Protecting Fiscal Space in Modi’s India
by Nikhil Dey, Social Activist, Mazdoor Kisan Shakti Sangathan (MKSS)— Jul 06, 2017
This post is from “That’s How the Light Gets In”: Making Change in Closing Political Environments – a collection of essays that examine evidence of how to pursue fiscal accountability in a tougher political environment. The collection is a companion to IBP’s 2016 Annual Report. Read more essays from the collection on the Open Budgets Blog here.
The following is a tale of how when fighting for equity and social justice — or good governance and accountability — politics matters. When the political environment shifts, one step forward can quickly turn into two steps back without vigilance and an eye open for opportunities.
Under the two terms of India’s United Progressive Alliance (UPA), led by the Congress Party, development rights — to work, education, and the universal right to food, among others — were converted into specific legal entitlements. In addition, the framework of legal protection for farmers, women, and other marginalized communities was strengthened. Most significantly, laws like the Right to Information Act empowered people and their organizations to lead the fight for greater transparency and accountability in the use of public money through the budget.
In 2015 the political tides turned. Prime Minister Narendra Modi of the Bharatiya Janata Party (BJP) swept into power on promises of ache din (good times), jobs for India’s youths, and an end to corruption. He even promised to put RS 1,500,000 (USD 25,000) into every Indian’s bank account using the “black money” from corruption that would be traced and recovered as soon as his party was elected. While these wild promises were casually brushed aside by BJP President Amit Shah as a mere jumla (a rhetorical, fake assurance), the promise of a shift toward economic policies that would support a free market was to be taken seriously. Would the UPA’s progressive programs, policies, and legal frameworks survive the ideological shift? There was good reason to ask this question. Soon after coming to power the new government began to threaten to revamp the entire framework, saying the new free market approach would encourage and enable the poor to realize their full potential and become a part of the “aspirational” and “empowered” middle class.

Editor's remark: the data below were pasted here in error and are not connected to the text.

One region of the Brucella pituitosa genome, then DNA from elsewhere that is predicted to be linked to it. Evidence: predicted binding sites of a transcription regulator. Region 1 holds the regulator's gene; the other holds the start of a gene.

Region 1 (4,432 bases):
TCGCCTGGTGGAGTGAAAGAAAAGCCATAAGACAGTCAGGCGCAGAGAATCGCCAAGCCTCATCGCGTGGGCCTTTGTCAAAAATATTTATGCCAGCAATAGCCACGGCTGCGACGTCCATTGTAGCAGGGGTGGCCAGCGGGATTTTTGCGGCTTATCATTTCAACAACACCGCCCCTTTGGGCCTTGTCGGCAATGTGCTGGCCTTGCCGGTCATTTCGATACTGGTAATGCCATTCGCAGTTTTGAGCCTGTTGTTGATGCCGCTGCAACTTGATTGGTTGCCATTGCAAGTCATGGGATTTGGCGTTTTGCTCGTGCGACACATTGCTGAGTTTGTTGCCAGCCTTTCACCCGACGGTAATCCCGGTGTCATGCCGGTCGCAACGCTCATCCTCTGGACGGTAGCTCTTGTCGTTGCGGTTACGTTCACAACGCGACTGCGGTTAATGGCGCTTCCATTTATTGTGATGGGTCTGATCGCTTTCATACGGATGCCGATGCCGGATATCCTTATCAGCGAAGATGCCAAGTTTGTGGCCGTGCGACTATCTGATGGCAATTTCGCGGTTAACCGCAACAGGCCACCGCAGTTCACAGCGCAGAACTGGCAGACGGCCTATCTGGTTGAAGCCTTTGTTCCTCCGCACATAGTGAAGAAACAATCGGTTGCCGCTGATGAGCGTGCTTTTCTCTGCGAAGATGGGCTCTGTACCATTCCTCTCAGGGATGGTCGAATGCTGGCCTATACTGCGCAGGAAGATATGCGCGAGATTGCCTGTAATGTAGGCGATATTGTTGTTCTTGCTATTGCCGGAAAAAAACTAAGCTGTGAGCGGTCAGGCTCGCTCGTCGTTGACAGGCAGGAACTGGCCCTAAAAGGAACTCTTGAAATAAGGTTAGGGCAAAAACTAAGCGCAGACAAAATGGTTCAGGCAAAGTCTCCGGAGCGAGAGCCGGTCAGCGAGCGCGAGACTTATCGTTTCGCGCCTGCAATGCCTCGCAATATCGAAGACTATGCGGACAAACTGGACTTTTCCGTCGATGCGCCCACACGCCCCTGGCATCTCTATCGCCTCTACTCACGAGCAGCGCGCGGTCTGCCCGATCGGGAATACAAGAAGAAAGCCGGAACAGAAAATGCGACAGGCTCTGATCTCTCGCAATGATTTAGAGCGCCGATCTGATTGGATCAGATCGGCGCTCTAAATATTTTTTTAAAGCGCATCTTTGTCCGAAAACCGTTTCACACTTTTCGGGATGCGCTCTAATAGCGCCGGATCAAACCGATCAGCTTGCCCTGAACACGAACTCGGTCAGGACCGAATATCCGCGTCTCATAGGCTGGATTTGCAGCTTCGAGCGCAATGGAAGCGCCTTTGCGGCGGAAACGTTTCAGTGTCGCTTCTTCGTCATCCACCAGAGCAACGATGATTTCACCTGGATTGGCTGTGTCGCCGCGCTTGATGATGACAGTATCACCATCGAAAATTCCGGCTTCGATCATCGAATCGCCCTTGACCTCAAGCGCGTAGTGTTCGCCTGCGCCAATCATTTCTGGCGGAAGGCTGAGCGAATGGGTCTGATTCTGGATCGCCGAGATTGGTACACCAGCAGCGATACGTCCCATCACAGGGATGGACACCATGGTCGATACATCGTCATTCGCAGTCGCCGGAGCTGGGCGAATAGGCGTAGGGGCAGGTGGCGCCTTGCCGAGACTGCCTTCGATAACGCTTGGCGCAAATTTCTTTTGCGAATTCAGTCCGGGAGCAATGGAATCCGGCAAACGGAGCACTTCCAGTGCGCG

One of Modi’s primary targets was the Mahatma Gandhi National Rural Employment Guarantee Act (MGNREGA) — the world’s largest and most ambitious employment program that had provided wage employment to 100 million people, keeping them from hunger in difficult times. The response by Indians, led by social movements, provides a good example of how the political space created by some of these laws has helped protect the laws themselves — and the ideas that they represent.
MGNREGA was established in 2005 through a unanimous vote, including support from the BJP. Given this widespread political backing, the Modi government would struggle to repeal the Act, so instead it worked to undermine MGNREGA’s basic tenets.
It did this by trying to shift MGNREGA’s focus from providing employment to building infrastructure; restrict funding; and limit its scope to only the poorest blocks of the country. The BJP supported this assault on the scheme’s basic tenets with statements by rightwing economists urging the government to stop such “wasteful expenditure” (approximately USD 9 billion a year).
Clearly this was not the time to try to pass new laws or establish new programs. Civil society needed to defend what existed. The Indian Constitution became a rallying point for social movements and citizens groups, as they sought to remind the government of its duty to implement the current laws. The government’s attacks on the social contract drove home the need for public participation, including monitoring spending, implementation, and outcomes of laws and programs.